When the coronavirus pandemic first swept the world, Steve Mayer ’84, senior executive vice president and chief content officer for the National Hockey League (NHL), had to figure out a way to keep fans engaged during a time of uncertainty.
The NHL paused its season on March 12, 2020, with 189 games remaining, including the Stanley Cup Playoffs.
“We thought the stoppage was going to last a week or two,” he said. “Then, after a few weeks passed and we realized the stoppage was going to last a lot longer, we started asking different questions. ‘Can we come back? What’s it going to look like? How can we protect our players, fans, and staff? ’ The world had never seen anything like this.”
Mayer’s first order of business was to get creation of the league’s content up and running again.
“We wanted to keep our fans informed and engaged,” he said. “To do that, we gave producers and editors equipment for their homes and gave them the ability to access the league’s video content remotely. We also worked with players to send out messaging encouraging mask wearing and hand washing.”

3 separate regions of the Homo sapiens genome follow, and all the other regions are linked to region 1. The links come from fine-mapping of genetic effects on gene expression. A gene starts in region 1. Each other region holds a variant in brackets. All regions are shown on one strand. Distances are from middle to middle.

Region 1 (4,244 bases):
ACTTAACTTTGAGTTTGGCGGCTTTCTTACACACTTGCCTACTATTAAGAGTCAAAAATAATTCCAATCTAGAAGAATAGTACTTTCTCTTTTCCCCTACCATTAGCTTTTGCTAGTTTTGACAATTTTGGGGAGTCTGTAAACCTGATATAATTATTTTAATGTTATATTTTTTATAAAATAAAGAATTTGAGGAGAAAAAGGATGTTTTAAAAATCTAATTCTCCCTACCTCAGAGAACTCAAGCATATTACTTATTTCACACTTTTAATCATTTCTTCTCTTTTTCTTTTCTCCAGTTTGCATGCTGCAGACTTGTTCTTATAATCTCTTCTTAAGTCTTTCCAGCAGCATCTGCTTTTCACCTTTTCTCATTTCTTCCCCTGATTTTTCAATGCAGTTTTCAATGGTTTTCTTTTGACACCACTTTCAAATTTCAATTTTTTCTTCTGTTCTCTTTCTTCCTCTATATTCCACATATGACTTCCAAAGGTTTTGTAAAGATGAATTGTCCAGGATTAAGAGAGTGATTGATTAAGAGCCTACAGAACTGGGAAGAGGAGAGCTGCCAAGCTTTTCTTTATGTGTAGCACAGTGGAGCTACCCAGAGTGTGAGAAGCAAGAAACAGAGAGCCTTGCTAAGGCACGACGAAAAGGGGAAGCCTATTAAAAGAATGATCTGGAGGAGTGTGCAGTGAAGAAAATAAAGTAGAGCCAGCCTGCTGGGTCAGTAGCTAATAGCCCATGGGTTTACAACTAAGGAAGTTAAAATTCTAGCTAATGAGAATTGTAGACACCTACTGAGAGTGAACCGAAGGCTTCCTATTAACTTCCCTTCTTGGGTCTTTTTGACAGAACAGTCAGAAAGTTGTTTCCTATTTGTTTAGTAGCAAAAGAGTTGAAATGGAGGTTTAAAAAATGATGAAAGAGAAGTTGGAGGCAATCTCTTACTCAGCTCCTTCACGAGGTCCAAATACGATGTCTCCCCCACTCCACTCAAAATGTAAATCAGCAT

With content hitting homes again, the next, more arduous task was at hand: helping the league’s return-to-play initiative be a success.
“We weren’t in a rush. We wanted to come back in the safest, healthiest way,” Mayer said. “Everything we did was based on that. We put in some very stringent protocols to ensure the safest scenario possible.”
That meant the creation of two “hub” cities, Edmonton and Toronto, to host an expanded 24-team playoffs. Once the cities were secured—as well as the arenas where the games would be played and the hotels where coaches, players, and staff would be housed— Mayer was able to focus on his next task: making the games an event without any fans. As a large part of his job is overseeing the league’s event department, Mayer was able to quickly come up with solutions.